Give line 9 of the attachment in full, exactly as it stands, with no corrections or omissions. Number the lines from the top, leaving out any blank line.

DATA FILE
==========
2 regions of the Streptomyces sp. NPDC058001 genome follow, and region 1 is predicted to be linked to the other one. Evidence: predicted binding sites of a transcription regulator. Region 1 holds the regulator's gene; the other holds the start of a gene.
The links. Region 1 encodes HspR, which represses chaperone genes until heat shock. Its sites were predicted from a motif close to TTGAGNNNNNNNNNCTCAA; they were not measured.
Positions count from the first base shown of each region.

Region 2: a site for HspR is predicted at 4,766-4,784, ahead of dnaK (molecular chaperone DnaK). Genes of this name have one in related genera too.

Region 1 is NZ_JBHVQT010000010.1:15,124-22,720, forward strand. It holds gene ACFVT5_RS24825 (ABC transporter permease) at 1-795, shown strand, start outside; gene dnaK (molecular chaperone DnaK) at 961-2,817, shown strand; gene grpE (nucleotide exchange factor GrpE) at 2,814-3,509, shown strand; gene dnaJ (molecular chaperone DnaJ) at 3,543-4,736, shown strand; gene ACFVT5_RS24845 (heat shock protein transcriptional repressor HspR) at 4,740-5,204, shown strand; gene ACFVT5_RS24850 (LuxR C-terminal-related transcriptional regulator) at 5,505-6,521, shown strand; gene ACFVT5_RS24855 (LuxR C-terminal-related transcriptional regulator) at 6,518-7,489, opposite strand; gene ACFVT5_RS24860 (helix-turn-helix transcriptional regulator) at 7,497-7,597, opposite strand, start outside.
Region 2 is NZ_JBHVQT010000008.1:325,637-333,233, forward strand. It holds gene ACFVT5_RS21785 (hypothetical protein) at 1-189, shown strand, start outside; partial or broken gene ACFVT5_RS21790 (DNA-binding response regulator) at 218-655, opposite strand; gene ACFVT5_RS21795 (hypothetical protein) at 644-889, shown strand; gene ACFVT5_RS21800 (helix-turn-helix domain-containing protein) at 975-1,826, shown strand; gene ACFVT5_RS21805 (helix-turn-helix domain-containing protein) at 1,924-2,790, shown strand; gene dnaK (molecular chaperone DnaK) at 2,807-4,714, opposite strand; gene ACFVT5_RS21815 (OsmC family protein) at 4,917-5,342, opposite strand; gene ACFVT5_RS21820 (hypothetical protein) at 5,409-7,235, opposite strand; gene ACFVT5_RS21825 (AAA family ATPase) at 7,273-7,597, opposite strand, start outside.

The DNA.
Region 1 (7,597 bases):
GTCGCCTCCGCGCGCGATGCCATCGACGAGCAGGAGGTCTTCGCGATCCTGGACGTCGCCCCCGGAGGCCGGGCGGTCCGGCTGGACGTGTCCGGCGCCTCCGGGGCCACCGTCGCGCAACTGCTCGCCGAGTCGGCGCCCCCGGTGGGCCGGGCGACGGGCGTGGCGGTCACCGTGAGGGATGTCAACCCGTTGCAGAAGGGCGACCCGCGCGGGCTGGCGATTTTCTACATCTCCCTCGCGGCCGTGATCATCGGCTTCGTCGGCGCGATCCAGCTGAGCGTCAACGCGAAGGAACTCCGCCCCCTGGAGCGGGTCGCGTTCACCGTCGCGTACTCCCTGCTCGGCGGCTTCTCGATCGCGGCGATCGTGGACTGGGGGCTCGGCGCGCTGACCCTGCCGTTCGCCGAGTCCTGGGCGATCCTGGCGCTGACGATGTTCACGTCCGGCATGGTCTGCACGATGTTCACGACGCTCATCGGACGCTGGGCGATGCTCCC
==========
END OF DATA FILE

GTCGCCTCCGCGCGCGATGCCATCGACGAGCAGGAGGTCTTCGCGATCCTGGACGTCGCCCCCGGAGGCCGGGCGGTCCGGCTGGACGTGTCCGGCGCCTCCGGGGCCACCGTCGCGCAACTGCTCGCCGAGTCGGCGCCCCCGGTGGGCCGGGCGACGGGCGTGGCGGTCACCGTGAGGGATGTCAACCCGTTGCAGAAGGGCGACCCGCGCGGGCTGGCGATTTTCTACATCTCCCTCGCGGCCGTGATCATCGGCTTCGTCGGCGCGATCCAGCTGAGCGTCAACGCGAAGGAACTCCGCCCCCTGGAGCGGGTCGCGTTCACCGTCGCGTACTCCCTGCTCGGCGGCTTCTCGATCGCGGCGATCGTGGACTGGGGGCTCGGCGCGCTGACCCTGCCGTTCGCCGAGTCCTGGGCGATCCTGGCGCTGACGATGTTCACGTCCGGCATGGTCTGCACGATGTTCACGACGCTCATCGGACGCTGGGCGATGCTCCC